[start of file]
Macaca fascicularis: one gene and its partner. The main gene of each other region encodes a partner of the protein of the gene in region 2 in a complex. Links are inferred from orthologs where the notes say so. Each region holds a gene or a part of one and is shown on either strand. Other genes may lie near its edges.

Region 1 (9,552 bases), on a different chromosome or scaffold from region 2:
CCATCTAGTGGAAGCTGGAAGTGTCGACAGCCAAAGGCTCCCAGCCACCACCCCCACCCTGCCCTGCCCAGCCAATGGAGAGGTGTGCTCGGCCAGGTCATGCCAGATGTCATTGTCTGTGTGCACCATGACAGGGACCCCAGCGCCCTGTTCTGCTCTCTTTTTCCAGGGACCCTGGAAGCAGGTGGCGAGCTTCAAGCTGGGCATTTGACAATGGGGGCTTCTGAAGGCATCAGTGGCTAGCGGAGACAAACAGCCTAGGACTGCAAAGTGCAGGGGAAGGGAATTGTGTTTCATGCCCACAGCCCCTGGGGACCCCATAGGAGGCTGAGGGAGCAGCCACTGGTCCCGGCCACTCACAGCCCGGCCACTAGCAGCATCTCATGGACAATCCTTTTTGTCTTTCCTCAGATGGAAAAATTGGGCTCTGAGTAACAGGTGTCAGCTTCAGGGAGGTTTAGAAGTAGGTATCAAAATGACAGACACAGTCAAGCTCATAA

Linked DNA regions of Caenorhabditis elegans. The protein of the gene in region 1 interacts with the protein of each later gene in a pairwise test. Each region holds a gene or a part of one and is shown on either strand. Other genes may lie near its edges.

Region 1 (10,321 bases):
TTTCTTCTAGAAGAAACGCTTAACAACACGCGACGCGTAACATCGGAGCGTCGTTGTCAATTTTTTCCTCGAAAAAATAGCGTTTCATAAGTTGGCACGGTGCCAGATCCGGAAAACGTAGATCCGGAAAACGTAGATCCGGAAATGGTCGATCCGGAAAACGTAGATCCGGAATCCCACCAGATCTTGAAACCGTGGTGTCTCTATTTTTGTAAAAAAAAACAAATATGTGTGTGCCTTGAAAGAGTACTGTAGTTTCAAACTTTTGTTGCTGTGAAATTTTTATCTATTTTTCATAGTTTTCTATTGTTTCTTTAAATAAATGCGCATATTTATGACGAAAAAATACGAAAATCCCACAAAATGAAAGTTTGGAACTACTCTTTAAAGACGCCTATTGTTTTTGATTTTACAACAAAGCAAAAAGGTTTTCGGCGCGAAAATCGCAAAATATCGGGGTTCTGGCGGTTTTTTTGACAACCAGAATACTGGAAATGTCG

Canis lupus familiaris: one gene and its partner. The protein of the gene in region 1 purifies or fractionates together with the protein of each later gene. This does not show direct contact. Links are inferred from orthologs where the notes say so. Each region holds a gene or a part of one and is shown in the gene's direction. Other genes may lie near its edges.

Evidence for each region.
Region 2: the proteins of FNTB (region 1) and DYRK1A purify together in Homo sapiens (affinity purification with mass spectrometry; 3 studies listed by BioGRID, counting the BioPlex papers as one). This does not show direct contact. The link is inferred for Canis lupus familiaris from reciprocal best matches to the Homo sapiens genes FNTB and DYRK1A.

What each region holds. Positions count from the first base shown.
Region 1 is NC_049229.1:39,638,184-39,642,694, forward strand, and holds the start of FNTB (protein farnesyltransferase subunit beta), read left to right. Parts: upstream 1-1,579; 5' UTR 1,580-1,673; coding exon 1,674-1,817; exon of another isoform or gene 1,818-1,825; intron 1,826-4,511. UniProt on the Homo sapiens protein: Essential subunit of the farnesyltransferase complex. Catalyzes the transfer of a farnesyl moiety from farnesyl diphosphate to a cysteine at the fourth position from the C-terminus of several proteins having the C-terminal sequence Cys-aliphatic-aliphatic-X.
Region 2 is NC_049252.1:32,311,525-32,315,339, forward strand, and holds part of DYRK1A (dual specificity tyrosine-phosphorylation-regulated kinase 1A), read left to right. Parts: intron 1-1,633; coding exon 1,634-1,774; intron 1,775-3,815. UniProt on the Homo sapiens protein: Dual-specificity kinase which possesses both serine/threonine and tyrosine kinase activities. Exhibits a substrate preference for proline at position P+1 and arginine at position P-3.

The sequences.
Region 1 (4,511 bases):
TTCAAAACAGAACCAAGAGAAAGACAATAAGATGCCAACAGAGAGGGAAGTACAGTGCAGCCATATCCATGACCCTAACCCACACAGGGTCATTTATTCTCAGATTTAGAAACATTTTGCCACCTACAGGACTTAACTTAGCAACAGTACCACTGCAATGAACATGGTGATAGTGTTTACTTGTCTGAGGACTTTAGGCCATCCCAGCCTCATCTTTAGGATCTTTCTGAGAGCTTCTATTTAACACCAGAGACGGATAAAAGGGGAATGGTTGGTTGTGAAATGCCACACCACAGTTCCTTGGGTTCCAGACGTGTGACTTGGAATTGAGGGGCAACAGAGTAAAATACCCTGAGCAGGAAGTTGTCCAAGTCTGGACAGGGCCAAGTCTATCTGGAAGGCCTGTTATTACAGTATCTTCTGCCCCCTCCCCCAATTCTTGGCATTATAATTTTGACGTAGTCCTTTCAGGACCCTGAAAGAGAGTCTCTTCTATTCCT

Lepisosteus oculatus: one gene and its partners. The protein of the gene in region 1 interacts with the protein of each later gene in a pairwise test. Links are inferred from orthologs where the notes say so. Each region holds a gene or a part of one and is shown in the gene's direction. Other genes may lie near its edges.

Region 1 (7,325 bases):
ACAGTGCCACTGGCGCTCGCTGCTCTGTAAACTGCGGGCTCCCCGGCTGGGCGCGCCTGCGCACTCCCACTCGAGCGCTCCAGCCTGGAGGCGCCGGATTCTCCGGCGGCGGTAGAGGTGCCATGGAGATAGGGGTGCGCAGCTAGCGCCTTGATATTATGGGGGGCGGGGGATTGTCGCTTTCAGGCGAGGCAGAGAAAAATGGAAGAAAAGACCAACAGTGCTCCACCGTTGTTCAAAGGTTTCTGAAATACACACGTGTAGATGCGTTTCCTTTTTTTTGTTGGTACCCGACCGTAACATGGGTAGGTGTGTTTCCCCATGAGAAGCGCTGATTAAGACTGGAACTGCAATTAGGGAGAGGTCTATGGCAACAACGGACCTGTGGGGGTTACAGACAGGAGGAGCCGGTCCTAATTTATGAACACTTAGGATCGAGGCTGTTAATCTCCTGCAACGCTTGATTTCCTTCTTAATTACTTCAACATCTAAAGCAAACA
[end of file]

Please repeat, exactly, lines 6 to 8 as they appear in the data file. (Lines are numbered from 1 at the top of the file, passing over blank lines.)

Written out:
TTTCTTCTAGAAGAAACGCTTAACAACACGCGACGCGTAACATCGGAGCGTCGTTGTCAATTTTTTCCTCGAAAAAATAGCGTTTCATAAGTTGGCACGGTGCCAGATCCGGAAAACGTAGATCCGGAAAACGTAGATCCGGAAATGGTCGATCCGGAAAACGTAGATCCGGAATCCCACCAGATCTTGAAACCGTGGTGTCTCTATTTTTGTAAAAAAAAACAAATATGTGTGTGCCTTGAAAGAGTACTGTAGTTTCAAACTTTTGTTGCTGTGAAATTTTTATCTATTTTTCATAGTTTTCTATTGTTTCTTTAAATAAATGCGCATATTTATGACGAAAAAATACGAAAATCCCACAAAATGAAAGTTTGGAACTACTCTTTAAAGACGCCTATTGTTTTTGATTTTACAACAAAGCAAAAAGGTTTTCGGCGCGAAAATCGCAAAATATCGGGGTTCTGGCGGTTTTTTTGACAACCAGAATACTGGAAATGTCG

Canis lupus familiaris: one gene and its partner. The protein of the gene in region 1 purifies or fractionates together with the protein of each later gene. This does not show direct contact. Links are inferred from orthologs where the notes say so. Each region holds a gene or a part of one and is shown in the gene's direction. Other genes may lie near its edges.

Evidence for each region.